I have seen the period before actual writing described as the “compost period”. You let stories and characters sit in the deeper reaches of your brain and let them ferment. I spent the month before NaNoWriMo doing just this, but it didn’t feel like I had much to show for it when November 1st rolled around. In truth, there were probably themes and ideas that would pop up later, growing in the background during the month, but there was little to start the pen rolling on day one.
What I had was a backdrop for the book. It would take place along the Pacific Coast of the United States, hugging the coastline for much of the journey. As far as story, I had an opening moment (not even a scene) and one more scene I would use sometime later in the book. That is about it. As day one of writing approached, the details of the first scene were probably growing in the background, but I still had little idea where the story would lead.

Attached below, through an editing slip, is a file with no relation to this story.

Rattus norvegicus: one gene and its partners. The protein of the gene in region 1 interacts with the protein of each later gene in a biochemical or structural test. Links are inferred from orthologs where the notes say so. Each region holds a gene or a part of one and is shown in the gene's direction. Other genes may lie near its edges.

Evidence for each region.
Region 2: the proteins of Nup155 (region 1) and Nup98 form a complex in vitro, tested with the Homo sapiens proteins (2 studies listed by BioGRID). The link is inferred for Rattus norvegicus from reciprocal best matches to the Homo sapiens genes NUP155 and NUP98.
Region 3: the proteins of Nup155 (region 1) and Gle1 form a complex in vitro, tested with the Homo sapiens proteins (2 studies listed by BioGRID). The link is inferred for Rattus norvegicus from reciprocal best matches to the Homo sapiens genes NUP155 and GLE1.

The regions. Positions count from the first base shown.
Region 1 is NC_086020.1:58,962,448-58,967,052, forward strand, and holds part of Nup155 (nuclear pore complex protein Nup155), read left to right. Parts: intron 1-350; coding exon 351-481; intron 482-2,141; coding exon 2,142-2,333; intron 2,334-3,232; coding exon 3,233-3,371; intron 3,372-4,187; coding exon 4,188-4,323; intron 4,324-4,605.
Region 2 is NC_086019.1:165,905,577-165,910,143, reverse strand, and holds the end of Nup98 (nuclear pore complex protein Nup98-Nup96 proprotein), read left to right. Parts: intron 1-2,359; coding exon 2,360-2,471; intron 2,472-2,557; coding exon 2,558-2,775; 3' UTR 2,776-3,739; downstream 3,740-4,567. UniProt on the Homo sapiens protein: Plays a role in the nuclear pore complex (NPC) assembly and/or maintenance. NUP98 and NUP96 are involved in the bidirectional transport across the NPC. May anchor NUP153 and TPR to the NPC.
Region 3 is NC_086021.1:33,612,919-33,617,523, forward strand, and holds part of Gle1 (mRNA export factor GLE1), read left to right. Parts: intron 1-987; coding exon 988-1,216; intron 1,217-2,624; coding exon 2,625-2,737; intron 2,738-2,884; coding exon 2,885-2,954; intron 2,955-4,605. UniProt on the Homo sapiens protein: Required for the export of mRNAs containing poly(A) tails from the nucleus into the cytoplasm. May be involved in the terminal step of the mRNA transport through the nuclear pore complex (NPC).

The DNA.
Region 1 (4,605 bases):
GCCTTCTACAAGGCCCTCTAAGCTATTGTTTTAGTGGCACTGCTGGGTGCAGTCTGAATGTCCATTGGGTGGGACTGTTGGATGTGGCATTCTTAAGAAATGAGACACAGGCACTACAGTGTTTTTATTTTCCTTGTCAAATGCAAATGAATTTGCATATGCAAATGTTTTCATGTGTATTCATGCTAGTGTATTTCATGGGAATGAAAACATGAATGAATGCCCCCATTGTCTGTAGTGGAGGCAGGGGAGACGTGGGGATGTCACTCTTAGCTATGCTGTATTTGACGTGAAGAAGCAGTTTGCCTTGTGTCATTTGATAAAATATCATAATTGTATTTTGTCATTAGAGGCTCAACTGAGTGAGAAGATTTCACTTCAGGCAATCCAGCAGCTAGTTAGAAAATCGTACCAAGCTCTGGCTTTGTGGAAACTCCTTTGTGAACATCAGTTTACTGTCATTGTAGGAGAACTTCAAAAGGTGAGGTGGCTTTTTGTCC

Encouraged by Stephen King’s method of writing, I planned to write my way into the story. I have learned this method of writing is often called “discovery writing”. I don’t recall if he called it this in his book, but one of the passages I highlighted in On Writing describes it as,
“I lean more heavily on intuition, and have been able to do that because my books tend to be based on situation rather than story…I want to put a group of characters (perhaps a pair; perhaps even one) in some sort of predicament and then watch them try to work themselves free. My job isn’t to help them work their way free, or manipulate them to safety – those are jobs which require the noisy jackhammer of plot – but to watch what happens and then write it down.”
So I had permission to just wing it somewhat and see what would happen. But it felt like I was working without a net.